Local Government analysis:
This deals with Mr. Justice Warby’s judgment in the much-publicised Birmingham primary school protest case. A group of parents/relatives of pupils of British Pakistani heritage objected to certain parts of the curriculum taught by the school in relation to homosexuality and different types of families. The families argued that the school, by teaching this content as part of its curriculum, was discriminating against them on the grounds of their religion (namely, Islam), and that Birmingham City Council’s claim for injunctions against the defendants to prevent them protesting outside the school, was contrary to the Equality Act 2010 and an unlawful violation of their rights of lawful assembly and freedom of expression. The High Court found that the council’s application pursued a legitimate aim and was a necessary and proportionate infringement on the rights of the defendants. This case analysis focuses on the competing rights of the protesters and the legislation relied upon by the council as justifying the grant of injunctive relief in such circumstances. Written by Hannah Lynch, a barrister at St Pauls Chambers.
Birmingham City Council v Afsar and others  EWHC 3217 (QB),  All ER (D) 182 (Nov)
What are the practical implications of this case?
This case demonstrates that a public authority can, in appropriate circumstances, obtain injunctions to prevent protests in certain locations on the grounds that those protests amount to ‘anti-social behaviour’ (para ).
However, the case highlights the difficulties of obtaining injunctive relief against a transient and changing group of protesters—the court ruled that the injunctions in questions could ‘only be made in terms that confine its effect to those who have been served with the proceedings prior to trial’ (para ).
Equally, the court was not prepared to grant an injunction to prevent offensive and inaccurate discussion of the school and staff members on WhatsApp. The court concluded that the semi-private nature of these communications was such that an injunction preventing ‘free speech’ of this type would be an unjustified restriction on the defendants’ rights of freedom of expression (para ).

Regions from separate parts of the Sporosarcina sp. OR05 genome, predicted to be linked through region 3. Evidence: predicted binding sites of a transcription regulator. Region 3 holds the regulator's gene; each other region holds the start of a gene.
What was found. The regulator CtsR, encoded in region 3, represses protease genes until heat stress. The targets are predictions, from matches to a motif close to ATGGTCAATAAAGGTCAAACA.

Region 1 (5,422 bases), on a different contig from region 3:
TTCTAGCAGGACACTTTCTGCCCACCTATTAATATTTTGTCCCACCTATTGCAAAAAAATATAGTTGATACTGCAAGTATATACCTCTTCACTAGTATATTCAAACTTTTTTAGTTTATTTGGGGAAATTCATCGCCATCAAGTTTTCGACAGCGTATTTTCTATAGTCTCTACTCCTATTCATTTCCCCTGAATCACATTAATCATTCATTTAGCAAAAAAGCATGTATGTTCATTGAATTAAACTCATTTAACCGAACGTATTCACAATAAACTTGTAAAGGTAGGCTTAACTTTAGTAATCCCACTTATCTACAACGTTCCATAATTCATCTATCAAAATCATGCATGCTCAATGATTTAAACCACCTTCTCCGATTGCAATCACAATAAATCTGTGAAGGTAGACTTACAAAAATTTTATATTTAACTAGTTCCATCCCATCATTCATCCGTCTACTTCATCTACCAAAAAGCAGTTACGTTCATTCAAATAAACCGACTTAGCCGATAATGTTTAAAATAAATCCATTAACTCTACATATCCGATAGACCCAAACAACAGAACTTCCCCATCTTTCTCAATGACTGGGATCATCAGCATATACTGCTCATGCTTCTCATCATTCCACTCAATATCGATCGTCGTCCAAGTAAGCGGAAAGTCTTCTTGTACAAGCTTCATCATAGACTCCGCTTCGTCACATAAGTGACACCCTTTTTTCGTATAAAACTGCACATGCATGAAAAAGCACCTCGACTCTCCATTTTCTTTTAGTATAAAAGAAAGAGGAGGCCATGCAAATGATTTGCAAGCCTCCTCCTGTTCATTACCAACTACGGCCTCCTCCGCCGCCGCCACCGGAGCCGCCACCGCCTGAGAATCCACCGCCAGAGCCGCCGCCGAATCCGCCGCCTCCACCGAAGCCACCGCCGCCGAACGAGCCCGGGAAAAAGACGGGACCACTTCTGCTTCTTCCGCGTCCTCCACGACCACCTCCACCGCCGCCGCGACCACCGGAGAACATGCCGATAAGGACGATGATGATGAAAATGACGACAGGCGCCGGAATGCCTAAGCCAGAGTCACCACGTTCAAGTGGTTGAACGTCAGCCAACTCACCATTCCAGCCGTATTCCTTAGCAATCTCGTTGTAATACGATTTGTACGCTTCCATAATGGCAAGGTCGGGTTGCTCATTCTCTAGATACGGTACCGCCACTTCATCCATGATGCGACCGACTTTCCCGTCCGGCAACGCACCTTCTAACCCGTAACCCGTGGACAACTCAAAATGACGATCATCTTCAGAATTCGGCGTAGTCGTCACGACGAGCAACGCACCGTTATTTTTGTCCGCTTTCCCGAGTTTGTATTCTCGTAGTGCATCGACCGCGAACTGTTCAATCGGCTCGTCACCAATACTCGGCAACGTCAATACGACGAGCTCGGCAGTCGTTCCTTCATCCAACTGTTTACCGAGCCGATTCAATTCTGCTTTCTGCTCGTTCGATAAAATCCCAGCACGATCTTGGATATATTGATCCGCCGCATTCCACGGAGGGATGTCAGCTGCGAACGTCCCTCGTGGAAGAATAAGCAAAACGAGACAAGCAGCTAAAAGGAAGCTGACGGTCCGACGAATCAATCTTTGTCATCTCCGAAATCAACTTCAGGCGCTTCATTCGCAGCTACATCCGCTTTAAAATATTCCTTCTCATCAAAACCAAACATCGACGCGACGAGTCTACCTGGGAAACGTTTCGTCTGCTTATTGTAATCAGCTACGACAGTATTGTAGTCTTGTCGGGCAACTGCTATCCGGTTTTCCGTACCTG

This case demonstrates that a parent cannot argue that the teaching of a specific part of a school’s curriculum amounts to discrimination against their child (or indeed against them), simply because the parent does not agree with its content (paras –, –).
What was the background?
Birmingham City Council (Council) applied for injunctions to restrict street protests outside Anderton Park Primary School (School)—and to prevent online abuse of teachers at the School, in relation to the content of the curriculum taught to their children. For seven months, there had been regular street protests outside the School about the content of the School’s curriculum in relation to same-sex relationships and other LGBT issues. The Council’s case was that the protests involved nuisance and disruption. The Council sued four defendants—one parent at the School, two others who had been involved in the protests but were not parents, and ‘persons unknown’. A fifth defendant, a freedom of expression activist, applied to be joined as the fifth defendant.
Prior to the trial date, the court had granted interim injunctions, including preventing protests by the defendants within an ‘exclusion zone’ around the School.